News Release

Young Interfaith Representatives Support Hospital Community Through Annual "Faith Matters" Initiative


An interfaith group of young adults has brightened future hospital visits for sick children by making 300 calico dolls to donate to the Women’s and Children’s Hospital in Adelaide.

The Trauma doll service project held on Saturday 20th July was part of a ‘Faith Matters’ event, sponsored and hosted for the fourth consecutive year in Adelaide by The Church of Jesus Christ of Latter-day Saints.

More than 100 young adults of various faith backgrounds – including Catholic, Jewish, Muslim, Sikh and The Church of Jesus Christ of Latter-day Saints – took part in the assembly line of drafting, cutting, sewing and stuffing the dolls which young patients will later decorate and take home as a memento of their hospital stay.

Event organiser, Debbie Foster, said that the dolls were not simply toys.

“They are used by doctors and nurses to explain to children the location and treatment of their injury or medical condition,” she explained.

“The hospital goes through thousands each year and we wanted to help meet that need. Originally, we hoped to make two hundred but the number of people who took part, and the way everyone worked together meant we achieved more.”

Guest Rabbi Shoshana Kaminsky of the Beit Shalom Synagogue commented on the focus and momentum, “I could hear the excitement building as you moved closer to that (tally) of 300 dolls!”

Organisers said that a spirit of cooperation and endeavour was a strong feature of ‘Faith Matters’, which aims to build bridges of understanding between religious groups through serving the community together and providing a forum for faith-belief sharing.

This year, each of the five religious groups gave a presentation on the topic, ‘What service to God and community means to me in my faith’.

Holly Roberts, representing the Catholic Youth Ministry and a regular attendee at the annual event, spoke about Sister Mary MacKillop, Australia’s first Catholic Saint who founded the Josephite Order, establishing schools and welfare institutions throughout Australia and New Zealand, with an emphasis on educating the rural poor.

Holly reflected on how her own upbringing instilled in her a culture of compassion and being ready and able to serve.  “Never see a need without doing something about it,” she encouraged.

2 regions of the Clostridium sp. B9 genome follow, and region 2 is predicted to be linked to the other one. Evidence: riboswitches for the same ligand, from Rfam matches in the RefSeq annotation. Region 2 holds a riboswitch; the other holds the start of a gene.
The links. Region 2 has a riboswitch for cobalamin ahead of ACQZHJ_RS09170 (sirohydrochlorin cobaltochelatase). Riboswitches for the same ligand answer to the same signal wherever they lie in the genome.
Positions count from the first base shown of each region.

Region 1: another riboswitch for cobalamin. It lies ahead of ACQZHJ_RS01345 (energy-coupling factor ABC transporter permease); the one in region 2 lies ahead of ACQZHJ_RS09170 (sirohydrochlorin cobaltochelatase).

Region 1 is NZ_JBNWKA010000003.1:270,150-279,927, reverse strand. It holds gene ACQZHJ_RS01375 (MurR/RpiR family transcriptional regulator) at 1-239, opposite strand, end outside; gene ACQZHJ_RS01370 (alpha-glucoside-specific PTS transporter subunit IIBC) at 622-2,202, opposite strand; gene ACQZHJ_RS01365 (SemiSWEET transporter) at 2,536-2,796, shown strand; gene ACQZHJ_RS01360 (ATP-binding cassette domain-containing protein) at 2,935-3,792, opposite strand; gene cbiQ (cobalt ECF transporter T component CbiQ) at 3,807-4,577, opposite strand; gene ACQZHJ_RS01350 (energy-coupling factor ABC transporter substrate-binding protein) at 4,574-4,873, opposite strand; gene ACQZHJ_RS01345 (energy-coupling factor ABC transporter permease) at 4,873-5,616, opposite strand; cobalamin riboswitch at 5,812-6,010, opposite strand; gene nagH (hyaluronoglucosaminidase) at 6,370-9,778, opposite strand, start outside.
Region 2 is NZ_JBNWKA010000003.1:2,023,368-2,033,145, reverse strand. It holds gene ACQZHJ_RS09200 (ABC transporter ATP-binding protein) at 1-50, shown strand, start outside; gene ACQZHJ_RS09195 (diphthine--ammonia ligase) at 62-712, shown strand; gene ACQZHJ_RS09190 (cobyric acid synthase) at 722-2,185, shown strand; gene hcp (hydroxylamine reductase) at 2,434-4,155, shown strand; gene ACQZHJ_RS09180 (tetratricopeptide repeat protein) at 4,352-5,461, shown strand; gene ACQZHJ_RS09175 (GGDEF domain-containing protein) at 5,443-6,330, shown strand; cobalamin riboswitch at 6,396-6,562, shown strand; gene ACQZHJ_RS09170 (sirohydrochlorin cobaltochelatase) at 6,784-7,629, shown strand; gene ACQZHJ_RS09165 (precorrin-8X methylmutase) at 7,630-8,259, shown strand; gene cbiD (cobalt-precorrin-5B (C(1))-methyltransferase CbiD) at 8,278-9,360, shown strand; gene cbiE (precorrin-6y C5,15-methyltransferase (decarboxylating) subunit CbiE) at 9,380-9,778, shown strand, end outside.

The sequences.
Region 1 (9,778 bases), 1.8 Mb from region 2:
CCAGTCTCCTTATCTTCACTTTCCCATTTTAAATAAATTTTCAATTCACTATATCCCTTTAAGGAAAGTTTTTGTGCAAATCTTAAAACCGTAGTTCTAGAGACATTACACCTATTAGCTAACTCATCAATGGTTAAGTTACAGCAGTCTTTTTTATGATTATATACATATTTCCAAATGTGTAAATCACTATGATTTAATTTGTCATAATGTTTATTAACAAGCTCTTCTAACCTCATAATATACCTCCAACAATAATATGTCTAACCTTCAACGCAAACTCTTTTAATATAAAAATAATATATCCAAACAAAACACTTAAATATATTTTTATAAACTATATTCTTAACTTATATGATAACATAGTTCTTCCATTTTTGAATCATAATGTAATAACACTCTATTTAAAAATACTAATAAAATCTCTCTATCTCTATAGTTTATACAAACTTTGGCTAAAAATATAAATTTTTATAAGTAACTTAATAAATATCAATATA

Patina and Heeyal Kaur taught that within their Sikh faith, ‘seva’ is a principle of charity and serving with a “good heart” and serving and protecting the community with no expectation of reward.

“At a Sikh temple or gurdwara kindness and respect are shown to everyone (regardless of race or religion) – everyone is fed and looked after,” Patina said.

Rabbi Kaminsky spoke of the Jewish term ‘tikkun olam’ meaning ‘heal the world’ and emphasised that “God works through us and our hands”.  She explained that “the most important message in Judaism is to look after the stranger among you”.

Participants Saad Kalaniya and Sada Sheka presented on their Islamic faith. Saad highlighted how important charity and providing for the needy was to Muslims, while Sada spoke about the third pillar of faith, Zakat, which requires Muslims to give 2.5% of their income to charity.

Latter-day Saint Tad Smith, recently returned from a two-year full-time church mission in New Zealand, spoke about how service to people in the community is also service to God, concluding that service – whether within one’s own faith group or not – is the central core of religion and was about sharing God’s love.

Closing the event, Firle Stake (diocese) president and event host Rainer Korte, commended the 2019 event for continuing the tradition of service to the community.

Muslim Women’s Association of South Australia project manager Shaista Kalaniya, who attended with nine young adult Muslim participants, agreed. “We look forward to future events and interaction between our youths to develop increased understanding and friendships.”

President Korte continued, “Making 300 Trauma Dolls means that 300 children attending the Women’s and Children’s Hospital will have a better experience and is the essence of love and service in the community.”

He concluded, “One thing I always take away from these ‘Faith Matters’ events is how much we have in common even with our faith-belief differences, including our desire and commitment to share God’s love through service to each other and the community.”

Previous years’ ‘Faith Matters’ events have included assembling mechanical hands for overseas victims of land mines, creating street and home-starter packs for a homelessness charity, and preparing birthing kits for third world communities. 

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